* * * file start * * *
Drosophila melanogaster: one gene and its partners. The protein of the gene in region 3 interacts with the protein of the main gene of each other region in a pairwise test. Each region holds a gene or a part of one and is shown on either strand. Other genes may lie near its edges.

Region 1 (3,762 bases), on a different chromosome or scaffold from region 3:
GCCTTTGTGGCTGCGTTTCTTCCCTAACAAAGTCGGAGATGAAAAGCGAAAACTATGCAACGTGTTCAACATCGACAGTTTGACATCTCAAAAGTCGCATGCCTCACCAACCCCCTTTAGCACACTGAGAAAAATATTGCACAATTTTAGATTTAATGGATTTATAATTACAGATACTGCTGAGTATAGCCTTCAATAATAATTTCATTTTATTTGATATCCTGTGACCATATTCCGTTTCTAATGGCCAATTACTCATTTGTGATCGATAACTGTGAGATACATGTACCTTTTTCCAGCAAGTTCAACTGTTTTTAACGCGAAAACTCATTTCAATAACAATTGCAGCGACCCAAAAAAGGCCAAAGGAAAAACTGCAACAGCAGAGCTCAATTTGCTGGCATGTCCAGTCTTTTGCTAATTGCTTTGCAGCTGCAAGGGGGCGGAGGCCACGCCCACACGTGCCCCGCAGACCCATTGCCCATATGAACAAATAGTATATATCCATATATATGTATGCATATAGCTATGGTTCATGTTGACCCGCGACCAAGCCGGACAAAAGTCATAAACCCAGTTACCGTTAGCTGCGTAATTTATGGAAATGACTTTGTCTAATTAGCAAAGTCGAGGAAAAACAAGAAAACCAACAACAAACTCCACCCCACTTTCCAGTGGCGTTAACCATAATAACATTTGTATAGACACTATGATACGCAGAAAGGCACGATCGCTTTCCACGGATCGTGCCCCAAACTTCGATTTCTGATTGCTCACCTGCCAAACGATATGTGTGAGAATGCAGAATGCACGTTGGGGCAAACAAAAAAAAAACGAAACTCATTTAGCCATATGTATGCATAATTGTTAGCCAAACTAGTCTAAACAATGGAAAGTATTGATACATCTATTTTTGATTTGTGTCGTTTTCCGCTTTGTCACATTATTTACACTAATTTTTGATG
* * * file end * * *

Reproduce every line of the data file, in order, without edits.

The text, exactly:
Drosophila melanogaster: one gene and its partners. The protein of the gene in region 3 interacts with the protein of the main gene of each other region in a pairwise test. Each region holds a gene or a part of one and is shown on either strand. Other genes may lie near its edges.

Region 1 (3,762 bases), on a different chromosome or scaffold from region 3:
GCCTTTGTGGCTGCGTTTCTTCCCTAACAAAGTCGGAGATGAAAAGCGAAAACTATGCAACGTGTTCAACATCGACAGTTTGACATCTCAAAAGTCGCATGCCTCACCAACCCCCTTTAGCACACTGAGAAAAATATTGCACAATTTTAGATTTAATGGATTTATAATTACAGATACTGCTGAGTATAGCCTTCAATAATAATTTCATTTTATTTGATATCCTGTGACCATATTCCGTTTCTAATGGCCAATTACTCATTTGTGATCGATAACTGTGAGATACATGTACCTTTTTCCAGCAAGTTCAACTGTTTTTAACGCGAAAACTCATTTCAATAACAATTGCAGCGACCCAAAAAAGGCCAAAGGAAAAACTGCAACAGCAGAGCTCAATTTGCTGGCATGTCCAGTCTTTTGCTAATTGCTTTGCAGCTGCAAGGGGGCGGAGGCCACGCCCACACGTGCCCCGCAGACCCATTGCCCATATGAACAAATAGTATATATCCATATATATGTATGCATATAGCTATGGTTCATGTTGACCCGCGACCAAGCCGGACAAAAGTCATAAACCCAGTTACCGTTAGCTGCGTAATTTATGGAAATGACTTTGTCTAATTAGCAAAGTCGAGGAAAAACAAGAAAACCAACAACAAACTCCACCCCACTTTCCAGTGGCGTTAACCATAATAACATTTGTATAGACACTATGATACGCAGAAAGGCACGATCGCTTTCCACGGATCGTGCCCCAAACTTCGATTTCTGATTGCTCACCTGCCAAACGATATGTGTGAGAATGCAGAATGCACGTTGGGGCAAACAAAAAAAAAACGAAACTCATTTAGCCATATGTATGCATAATTGTTAGCCAAACTAGTCTAAACAATGGAAAGTATTGATACATCTATTTTTGATTTGTGTCGTTTTCCGCTTTGTCACATTATTTACACTAATTTTTGATG